It starts losing its own voice -- against whatever unforeseeable battles/issues the industry would need to fight collectively.
Tell us your thoughts.
While this will make data collecting somewhat more difficult on a monthly basis, earnings reports and guidance will still likely be provided by Intel and AMD on a regular basis, so much of the data will still be there (although probably not in the format that the WSTS would like).
I just posted an opinion piece on this topic.
"Why it's wrong for Intel and AMD to abandon WSTS"
You can read it here:
Interesting but incomplete news report. I am sure AMD did not leave the Consortium in order to save $1700 per year. Diddo for Intel, even if their annual dues were a bit more. They must have been ticked off by some action of WSTS, or they see added value in not publisizing the stats. In either case, an in-depth interview with an Intel spokesman is in order here.
We all suspected that there must be something beyond "resource" issues, which AMD cited as a reason for their pulling out of WSTS.
Let's see if anyone can shed more light on this issue. (Yes, we will get to the bottom of this.)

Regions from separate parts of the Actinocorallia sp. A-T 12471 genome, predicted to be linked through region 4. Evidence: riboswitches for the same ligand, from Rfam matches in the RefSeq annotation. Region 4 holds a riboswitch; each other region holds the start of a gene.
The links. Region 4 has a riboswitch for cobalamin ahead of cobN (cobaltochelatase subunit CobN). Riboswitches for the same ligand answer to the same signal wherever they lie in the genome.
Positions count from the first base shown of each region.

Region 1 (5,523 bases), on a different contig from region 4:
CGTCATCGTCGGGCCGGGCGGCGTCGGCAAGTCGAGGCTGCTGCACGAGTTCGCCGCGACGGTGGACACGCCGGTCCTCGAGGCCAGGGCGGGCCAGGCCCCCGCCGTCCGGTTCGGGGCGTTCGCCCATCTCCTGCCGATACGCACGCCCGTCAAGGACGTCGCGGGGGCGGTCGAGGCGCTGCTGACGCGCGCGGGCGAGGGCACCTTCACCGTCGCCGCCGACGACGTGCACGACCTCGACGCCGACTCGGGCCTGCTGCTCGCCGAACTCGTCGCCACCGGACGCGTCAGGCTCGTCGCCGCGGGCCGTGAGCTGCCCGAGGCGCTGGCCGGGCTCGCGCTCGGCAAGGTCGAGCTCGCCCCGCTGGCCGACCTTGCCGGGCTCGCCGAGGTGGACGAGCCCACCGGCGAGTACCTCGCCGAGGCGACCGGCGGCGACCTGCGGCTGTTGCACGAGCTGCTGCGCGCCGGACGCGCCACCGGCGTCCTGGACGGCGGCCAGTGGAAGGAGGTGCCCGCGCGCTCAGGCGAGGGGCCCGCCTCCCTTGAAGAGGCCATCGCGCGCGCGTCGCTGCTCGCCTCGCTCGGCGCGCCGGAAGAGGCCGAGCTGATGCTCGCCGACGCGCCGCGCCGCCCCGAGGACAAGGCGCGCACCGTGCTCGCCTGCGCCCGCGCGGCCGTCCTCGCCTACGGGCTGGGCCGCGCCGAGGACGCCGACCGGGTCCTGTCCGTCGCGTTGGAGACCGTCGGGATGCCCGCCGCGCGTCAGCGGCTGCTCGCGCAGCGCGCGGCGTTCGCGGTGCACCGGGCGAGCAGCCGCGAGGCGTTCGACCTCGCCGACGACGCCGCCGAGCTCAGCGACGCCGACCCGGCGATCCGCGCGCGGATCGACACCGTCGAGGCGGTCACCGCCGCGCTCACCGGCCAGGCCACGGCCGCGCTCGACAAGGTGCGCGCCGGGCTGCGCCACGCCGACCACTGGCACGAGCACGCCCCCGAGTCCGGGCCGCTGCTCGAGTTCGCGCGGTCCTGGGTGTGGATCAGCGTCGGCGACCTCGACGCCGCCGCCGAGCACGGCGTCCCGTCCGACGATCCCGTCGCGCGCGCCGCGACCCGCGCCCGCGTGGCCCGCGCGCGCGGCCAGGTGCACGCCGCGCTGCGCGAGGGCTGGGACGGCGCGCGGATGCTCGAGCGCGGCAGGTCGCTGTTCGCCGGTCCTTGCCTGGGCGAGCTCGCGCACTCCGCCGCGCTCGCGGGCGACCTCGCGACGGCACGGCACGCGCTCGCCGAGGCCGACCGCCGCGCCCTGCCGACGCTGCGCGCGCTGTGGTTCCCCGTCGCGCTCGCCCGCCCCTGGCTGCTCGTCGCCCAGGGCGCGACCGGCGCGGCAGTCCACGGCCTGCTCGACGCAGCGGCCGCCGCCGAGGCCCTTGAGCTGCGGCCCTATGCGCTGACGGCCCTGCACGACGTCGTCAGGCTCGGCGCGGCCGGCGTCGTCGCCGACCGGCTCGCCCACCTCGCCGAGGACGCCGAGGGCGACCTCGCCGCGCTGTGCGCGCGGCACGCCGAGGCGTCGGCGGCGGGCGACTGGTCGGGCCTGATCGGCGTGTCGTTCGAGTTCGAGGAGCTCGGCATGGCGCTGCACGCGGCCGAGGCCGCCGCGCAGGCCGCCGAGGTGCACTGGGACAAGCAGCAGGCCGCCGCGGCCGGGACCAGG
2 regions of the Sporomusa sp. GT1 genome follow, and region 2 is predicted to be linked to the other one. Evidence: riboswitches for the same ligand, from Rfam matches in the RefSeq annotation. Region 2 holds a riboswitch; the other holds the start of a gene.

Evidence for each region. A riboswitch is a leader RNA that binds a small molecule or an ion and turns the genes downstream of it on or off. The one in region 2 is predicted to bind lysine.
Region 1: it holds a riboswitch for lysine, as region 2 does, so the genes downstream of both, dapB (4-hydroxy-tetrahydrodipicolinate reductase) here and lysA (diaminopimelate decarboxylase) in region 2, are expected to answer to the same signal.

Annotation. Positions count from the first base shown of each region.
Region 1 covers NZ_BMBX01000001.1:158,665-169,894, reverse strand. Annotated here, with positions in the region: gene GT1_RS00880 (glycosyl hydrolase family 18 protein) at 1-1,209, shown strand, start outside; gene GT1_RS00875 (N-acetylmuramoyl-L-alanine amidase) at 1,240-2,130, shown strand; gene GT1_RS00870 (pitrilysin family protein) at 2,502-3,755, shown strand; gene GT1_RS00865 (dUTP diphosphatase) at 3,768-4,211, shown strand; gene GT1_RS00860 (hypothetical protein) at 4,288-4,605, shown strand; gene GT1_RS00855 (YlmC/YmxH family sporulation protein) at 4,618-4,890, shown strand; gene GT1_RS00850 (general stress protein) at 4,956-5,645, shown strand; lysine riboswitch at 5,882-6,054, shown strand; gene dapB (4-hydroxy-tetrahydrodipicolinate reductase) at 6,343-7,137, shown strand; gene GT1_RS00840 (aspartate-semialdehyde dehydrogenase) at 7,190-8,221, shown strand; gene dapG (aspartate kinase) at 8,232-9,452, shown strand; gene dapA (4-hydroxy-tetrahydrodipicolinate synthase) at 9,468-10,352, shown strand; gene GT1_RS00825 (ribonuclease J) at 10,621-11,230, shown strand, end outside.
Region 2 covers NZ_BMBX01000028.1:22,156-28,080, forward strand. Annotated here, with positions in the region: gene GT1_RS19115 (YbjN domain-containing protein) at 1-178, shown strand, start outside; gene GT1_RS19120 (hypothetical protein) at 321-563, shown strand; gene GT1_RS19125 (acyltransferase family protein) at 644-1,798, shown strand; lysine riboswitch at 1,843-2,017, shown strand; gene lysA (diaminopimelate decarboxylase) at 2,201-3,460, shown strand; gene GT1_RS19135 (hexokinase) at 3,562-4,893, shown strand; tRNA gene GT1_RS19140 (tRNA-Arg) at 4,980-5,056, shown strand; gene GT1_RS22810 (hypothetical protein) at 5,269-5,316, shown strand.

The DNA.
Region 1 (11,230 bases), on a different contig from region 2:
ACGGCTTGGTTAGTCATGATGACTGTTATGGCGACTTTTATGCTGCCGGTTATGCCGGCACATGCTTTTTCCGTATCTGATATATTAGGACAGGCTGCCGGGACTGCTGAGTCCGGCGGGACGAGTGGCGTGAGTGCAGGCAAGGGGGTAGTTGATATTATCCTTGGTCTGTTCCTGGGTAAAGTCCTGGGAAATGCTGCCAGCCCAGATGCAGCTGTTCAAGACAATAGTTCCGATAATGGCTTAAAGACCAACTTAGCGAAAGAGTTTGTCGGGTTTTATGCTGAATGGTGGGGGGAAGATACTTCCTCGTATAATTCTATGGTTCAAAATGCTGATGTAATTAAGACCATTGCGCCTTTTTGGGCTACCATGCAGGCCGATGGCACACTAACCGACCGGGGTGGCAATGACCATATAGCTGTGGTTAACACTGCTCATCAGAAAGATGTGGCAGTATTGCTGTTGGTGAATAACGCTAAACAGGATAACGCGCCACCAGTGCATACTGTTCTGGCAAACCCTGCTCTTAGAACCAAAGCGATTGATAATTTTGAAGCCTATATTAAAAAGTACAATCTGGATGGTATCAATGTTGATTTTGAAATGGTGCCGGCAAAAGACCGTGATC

Paying members including the "financial community" received the data upfront compared to "Joe SixPack".
Than look at the track record of analysts in regards to projecting INTC's quarterly results over the last two years - having access to the data didn't do much good unless they were BSing which is not completely out of the question.
Besides they never broke down in units and ASP for Joe SixPack - I bet you the analysts who paid $ had the data.
Intel still publishes pricing as far as I understand.
On one side its a loss - but on the other it provides a more leveled field.
Compared to TSMC sales data the data is trailing anyway.
Just check the TW data - plenty of hidden data - just like TSMC et al have to display capex in "real time".
When the largest chip maker leaves an organization, it is usually a kiss of death. Maybe Intel being the main supplier in its category felt it was too visible and competitors could deduce what the company's strategy was from the WSTS numbers. Intel does not need WSTS but WSTS needs Intel.
Let's see if anyone can shed more light on this issue. (Yes, we will get to the bottom of this.)
You're not up to date: